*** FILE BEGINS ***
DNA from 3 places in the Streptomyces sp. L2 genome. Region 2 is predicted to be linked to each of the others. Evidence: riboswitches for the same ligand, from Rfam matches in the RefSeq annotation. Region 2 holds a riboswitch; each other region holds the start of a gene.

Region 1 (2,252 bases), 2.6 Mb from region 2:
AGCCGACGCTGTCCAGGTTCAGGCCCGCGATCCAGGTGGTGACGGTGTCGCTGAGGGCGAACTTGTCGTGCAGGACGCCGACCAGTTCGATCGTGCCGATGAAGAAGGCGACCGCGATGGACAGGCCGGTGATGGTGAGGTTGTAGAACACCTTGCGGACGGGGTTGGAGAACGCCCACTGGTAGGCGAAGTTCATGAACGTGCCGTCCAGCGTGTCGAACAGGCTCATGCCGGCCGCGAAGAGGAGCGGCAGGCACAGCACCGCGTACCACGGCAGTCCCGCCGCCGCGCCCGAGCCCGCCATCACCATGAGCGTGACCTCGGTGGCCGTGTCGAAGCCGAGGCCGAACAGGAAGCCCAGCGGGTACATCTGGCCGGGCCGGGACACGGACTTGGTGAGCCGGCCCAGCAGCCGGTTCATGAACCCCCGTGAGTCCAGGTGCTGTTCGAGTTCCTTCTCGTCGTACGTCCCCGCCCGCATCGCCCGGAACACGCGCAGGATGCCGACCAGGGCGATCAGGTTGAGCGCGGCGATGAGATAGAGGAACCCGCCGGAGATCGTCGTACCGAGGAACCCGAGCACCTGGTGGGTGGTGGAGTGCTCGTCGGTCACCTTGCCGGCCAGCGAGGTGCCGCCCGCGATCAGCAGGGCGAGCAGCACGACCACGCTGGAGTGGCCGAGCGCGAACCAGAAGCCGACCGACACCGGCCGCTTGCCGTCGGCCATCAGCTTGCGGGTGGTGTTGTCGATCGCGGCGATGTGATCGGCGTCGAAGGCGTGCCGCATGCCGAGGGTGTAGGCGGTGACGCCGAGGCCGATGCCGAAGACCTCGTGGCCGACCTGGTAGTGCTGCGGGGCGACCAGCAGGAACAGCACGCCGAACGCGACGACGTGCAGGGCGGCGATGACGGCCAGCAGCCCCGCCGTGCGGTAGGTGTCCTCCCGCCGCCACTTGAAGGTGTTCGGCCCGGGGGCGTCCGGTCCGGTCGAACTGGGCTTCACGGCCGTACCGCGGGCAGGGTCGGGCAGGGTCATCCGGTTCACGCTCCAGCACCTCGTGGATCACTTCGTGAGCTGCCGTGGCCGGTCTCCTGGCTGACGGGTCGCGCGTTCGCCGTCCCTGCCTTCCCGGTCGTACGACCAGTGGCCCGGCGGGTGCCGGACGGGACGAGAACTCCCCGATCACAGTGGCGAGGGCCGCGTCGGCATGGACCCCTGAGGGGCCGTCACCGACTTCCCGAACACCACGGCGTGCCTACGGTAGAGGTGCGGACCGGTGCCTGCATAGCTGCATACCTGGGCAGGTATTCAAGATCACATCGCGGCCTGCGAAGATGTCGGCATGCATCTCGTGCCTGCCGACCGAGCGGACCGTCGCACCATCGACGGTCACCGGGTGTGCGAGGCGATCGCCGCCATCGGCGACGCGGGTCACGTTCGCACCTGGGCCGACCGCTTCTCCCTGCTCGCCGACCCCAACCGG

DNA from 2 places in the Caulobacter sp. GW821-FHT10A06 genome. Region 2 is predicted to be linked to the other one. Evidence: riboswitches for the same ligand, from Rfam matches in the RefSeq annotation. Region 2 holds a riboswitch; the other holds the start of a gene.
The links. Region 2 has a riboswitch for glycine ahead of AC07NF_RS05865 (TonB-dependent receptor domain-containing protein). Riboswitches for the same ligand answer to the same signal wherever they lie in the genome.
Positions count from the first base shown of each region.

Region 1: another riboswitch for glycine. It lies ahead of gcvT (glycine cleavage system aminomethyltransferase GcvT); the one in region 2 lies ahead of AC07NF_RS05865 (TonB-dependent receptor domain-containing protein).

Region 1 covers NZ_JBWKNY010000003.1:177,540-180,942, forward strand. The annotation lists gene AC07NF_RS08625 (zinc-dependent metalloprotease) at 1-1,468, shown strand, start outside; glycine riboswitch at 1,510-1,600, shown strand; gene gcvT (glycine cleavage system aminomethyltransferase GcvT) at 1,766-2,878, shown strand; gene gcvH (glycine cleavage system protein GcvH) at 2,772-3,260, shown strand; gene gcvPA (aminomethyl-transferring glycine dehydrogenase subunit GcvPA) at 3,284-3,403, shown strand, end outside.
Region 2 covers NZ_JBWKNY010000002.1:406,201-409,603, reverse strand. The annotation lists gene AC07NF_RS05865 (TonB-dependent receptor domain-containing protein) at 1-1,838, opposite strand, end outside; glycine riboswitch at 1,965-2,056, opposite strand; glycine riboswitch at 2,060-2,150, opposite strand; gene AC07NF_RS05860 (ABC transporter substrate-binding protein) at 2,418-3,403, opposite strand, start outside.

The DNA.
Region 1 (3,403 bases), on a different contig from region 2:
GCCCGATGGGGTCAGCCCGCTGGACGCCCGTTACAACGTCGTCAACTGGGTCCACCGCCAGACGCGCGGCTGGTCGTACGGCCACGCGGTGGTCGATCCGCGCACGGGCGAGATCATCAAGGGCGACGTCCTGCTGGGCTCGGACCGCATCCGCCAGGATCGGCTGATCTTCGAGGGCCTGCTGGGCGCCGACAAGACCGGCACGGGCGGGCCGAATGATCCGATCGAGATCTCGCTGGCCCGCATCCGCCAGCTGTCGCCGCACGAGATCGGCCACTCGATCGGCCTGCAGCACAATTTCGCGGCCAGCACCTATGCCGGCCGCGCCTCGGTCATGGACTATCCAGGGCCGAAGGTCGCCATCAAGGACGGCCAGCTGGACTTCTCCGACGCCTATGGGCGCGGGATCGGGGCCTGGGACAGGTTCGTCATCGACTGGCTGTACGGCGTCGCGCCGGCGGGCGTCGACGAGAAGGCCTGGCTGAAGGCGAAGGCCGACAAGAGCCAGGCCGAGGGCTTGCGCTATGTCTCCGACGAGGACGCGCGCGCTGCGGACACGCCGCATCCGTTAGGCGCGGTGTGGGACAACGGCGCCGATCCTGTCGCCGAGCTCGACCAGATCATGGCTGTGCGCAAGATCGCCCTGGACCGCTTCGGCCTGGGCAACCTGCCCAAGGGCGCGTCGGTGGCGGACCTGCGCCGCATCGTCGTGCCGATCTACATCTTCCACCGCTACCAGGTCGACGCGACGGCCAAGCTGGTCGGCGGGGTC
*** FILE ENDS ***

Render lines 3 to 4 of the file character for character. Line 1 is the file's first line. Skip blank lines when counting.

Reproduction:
AGCCGACGCTGTCCAGGTTCAGGCCCGCGATCCAGGTGGTGACGGTGTCGCTGAGGGCGAACTTGTCGTGCAGGACGCCGACCAGTTCGATCGTGCCGATGAAGAAGGCGACCGCGATGGACAGGCCGGTGATGGTGAGGTTGTAGAACACCTTGCGGACGGGGTTGGAGAACGCCCACTGGTAGGCGAAGTTCATGAACGTGCCGTCCAGCGTGTCGAACAGGCTCATGCCGGCCGCGAAGAGGAGCGGCAGGCACAGCACCGCGTACCACGGCAGTCCCGCCGCCGCGCCCGAGCCCGCCATCACCATGAGCGTGACCTCGGTGGCCGTGTCGAAGCCGAGGCCGAACAGGAAGCCCAGCGGGTACATCTGGCCGGGCCGGGACACGGACTTGGTGAGCCGGCCCAGCAGCCGGTTCATGAACCCCCGTGAGTCCAGGTGCTGTTCGAGTTCCTTCTCGTCGTACGTCCCCGCCCGCATCGCCCGGAACACGCGCAGGATGCCGACCAGGGCGATCAGGTTGAGCGCGGCGATGAGATAGAGGAACCCGCCGGAGATCGTCGTACCGAGGAACCCGAGCACCTGGTGGGTGGTGGAGTGCTCGTCGGTCACCTTGCCGGCCAGCGAGGTGCCGCCCGCGATCAGCAGGGCGAGCAGCACGACCACGCTGGAGTGGCCGAGCGCGAACCAGAAGCCGACCGACACCGGCCGCTTGCCGTCGGCCATCAGCTTGCGGGTGGTGTTGTCGATCGCGGCGATGTGATCGGCGTCGAAGGCGTGCCGCATGCCGAGGGTGTAGGCGGTGACGCCGAGGCCGATGCCGAAGACCTCGTGGCCGACCTGGTAGTGCTGCGGGGCGACCAGCAGGAACAGCACGCCGAACGCGACGACGTGCAGGGCGGCGATGACGGCCAGCAGCCCCGCCGTGCGGTAGGTGTCCTCCCGCCGCCACTTGAAGGTGTTCGGCCCGGGGGCGTCCGGTCCGGTCGAACTGGGCTTCACGGCCGTACCGCGGGCAGGGTCGGGCAGGGTCATCCGGTTCACGCTCCAGCACCTCGTGGATCACTTCGTGAGCTGCCGTGGCCGGTCTCCTGGCTGACGGGTCGCGCGTTCGCCGTCCCTGCCTTCCCGGTCGTACGACCAGTGGCCCGGCGGGTGCCGGACGGGACGAGAACTCCCCGATCACAGTGGCGAGGGCCGCGTCGGCATGGACCCCTGAGGGGCCGTCACCGACTTCCCGAACACCACGGCGTGCCTACGGTAGAGGTGCGGACCGGTGCCTGCATAGCTGCATACCTGGGCAGGTATTCAAGATCACATCGCGGCCTGCGAAGATGTCGGCATGCATCTCGTGCCTGCCGACCGAGCGGACCGTCGCACCATCGACGGTCACCGGGTGTGCGAGGCGATCGCCGCCATCGGCGACGCGGGTCACGTTCGCACCTGGGCCGACCGCTTCTCCCTGCTCGCCGACCCCAACCGG

DNA from 2 places in the Caulobacter sp. GW821-FHT10A06 genome. Region 2 is predicted to be linked to the other one. Evidence: riboswitches for the same ligand, from Rfam matches in the RefSeq annotation. Region 2 holds a riboswitch; the other holds the start of a gene.